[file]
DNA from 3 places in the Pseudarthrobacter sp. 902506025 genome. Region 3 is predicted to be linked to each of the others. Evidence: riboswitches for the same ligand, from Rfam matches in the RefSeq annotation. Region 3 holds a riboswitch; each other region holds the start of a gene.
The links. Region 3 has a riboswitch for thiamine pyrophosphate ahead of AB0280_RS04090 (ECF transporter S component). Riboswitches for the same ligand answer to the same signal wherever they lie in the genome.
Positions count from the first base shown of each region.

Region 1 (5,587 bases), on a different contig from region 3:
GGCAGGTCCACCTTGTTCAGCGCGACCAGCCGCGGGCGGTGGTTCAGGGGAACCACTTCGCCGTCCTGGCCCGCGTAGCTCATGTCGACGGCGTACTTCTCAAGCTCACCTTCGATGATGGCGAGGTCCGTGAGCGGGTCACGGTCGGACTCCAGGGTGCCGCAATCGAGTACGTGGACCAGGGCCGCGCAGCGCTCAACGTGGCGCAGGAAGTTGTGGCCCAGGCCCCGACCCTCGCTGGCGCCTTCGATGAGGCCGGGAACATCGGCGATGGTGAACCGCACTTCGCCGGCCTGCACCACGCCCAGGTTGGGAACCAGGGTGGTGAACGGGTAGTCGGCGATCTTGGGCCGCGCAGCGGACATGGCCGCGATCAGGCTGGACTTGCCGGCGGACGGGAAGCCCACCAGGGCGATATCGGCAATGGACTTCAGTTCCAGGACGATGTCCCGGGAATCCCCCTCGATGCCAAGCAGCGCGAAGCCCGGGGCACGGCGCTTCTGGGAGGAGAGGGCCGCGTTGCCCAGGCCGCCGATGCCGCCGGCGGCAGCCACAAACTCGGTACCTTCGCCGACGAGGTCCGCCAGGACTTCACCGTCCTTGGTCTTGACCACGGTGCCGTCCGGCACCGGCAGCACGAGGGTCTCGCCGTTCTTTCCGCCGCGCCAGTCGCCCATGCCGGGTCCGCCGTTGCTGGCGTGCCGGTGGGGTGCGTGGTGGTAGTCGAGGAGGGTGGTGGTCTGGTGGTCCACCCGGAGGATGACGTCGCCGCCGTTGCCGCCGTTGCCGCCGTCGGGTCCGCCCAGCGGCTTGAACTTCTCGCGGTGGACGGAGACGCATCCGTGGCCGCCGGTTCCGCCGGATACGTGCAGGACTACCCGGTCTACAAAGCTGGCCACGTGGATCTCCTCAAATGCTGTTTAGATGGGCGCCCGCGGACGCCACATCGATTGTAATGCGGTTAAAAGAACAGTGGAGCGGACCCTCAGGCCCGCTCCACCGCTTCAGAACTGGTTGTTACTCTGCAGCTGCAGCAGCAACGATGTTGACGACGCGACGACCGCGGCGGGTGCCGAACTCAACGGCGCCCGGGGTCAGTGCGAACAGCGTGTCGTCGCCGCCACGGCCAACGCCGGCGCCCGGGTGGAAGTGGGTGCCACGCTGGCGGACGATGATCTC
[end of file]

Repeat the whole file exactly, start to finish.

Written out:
DNA from 3 places in the Pseudarthrobacter sp. 902506025 genome. Region 3 is predicted to be linked to each of the others. Evidence: riboswitches for the same ligand, from Rfam matches in the RefSeq annotation. Region 3 holds a riboswitch; each other region holds the start of a gene.
The links. Region 3 has a riboswitch for thiamine pyrophosphate ahead of AB0280_RS04090 (ECF transporter S component). Riboswitches for the same ligand answer to the same signal wherever they lie in the genome.
Positions count from the first base shown of each region.

Region 1 (5,587 bases), on a different contig from region 3:
GGCAGGTCCACCTTGTTCAGCGCGACCAGCCGCGGGCGGTGGTTCAGGGGAACCACTTCGCCGTCCTGGCCCGCGTAGCTCATGTCGACGGCGTACTTCTCAAGCTCACCTTCGATGATGGCGAGGTCCGTGAGCGGGTCACGGTCGGACTCCAGGGTGCCGCAATCGAGTACGTGGACCAGGGCCGCGCAGCGCTCAACGTGGCGCAGGAAGTTGTGGCCCAGGCCCCGACCCTCGCTGGCGCCTTCGATGAGGCCGGGAACATCGGCGATGGTGAACCGCACTTCGCCGGCCTGCACCACGCCCAGGTTGGGAACCAGGGTGGTGAACGGGTAGTCGGCGATCTTGGGCCGCGCAGCGGACATGGCCGCGATCAGGCTGGACTTGCCGGCGGACGGGAAGCCCACCAGGGCGATATCGGCAATGGACTTCAGTTCCAGGACGATGTCCCGGGAATCCCCCTCGATGCCAAGCAGCGCGAAGCCCGGGGCACGGCGCTTCTGGGAGGAGAGGGCCGCGTTGCCCAGGCCGCCGATGCCGCCGGCGGCAGCCACAAACTCGGTACCTTCGCCGACGAGGTCCGCCAGGACTTCACCGTCCTTGGTCTTGACCACGGTGCCGTCCGGCACCGGCAGCACGAGGGTCTCGCCGTTCTTTCCGCCGCGCCAGTCGCCCATGCCGGGTCCGCCGTTGCTGGCGTGCCGGTGGGGTGCGTGGTGGTAGTCGAGGAGGGTGGTGGTCTGGTGGTCCACCCGGAGGATGACGTCGCCGCCGTTGCCGCCGTTGCCGCCGTCGGGTCCGCCCAGCGGCTTGAACTTCTCGCGGTGGACGGAGACGCATCCGTGGCCGCCGGTTCCGCCGGATACGTGCAGGACTACCCGGTCTACAAAGCTGGCCACGTGGATCTCCTCAAATGCTGTTTAGATGGGCGCCCGCGGACGCCACATCGATTGTAATGCGGTTAAAAGAACAGTGGAGCGGACCCTCAGGCCCGCTCCACCGCTTCAGAACTGGTTGTTACTCTGCAGCTGCAGCAGCAACGATGTTGACGACGCGACGACCGCGGCGGGTGCCGAACTCAACGGCGCCCGGGGTCAGTGCGAACAGCGTGTCGTCGCCGCCACGGCCAACGCCGGCGCCCGGGTGGAAGTGGGTGCCACGCTGGCGGACGATGATCTC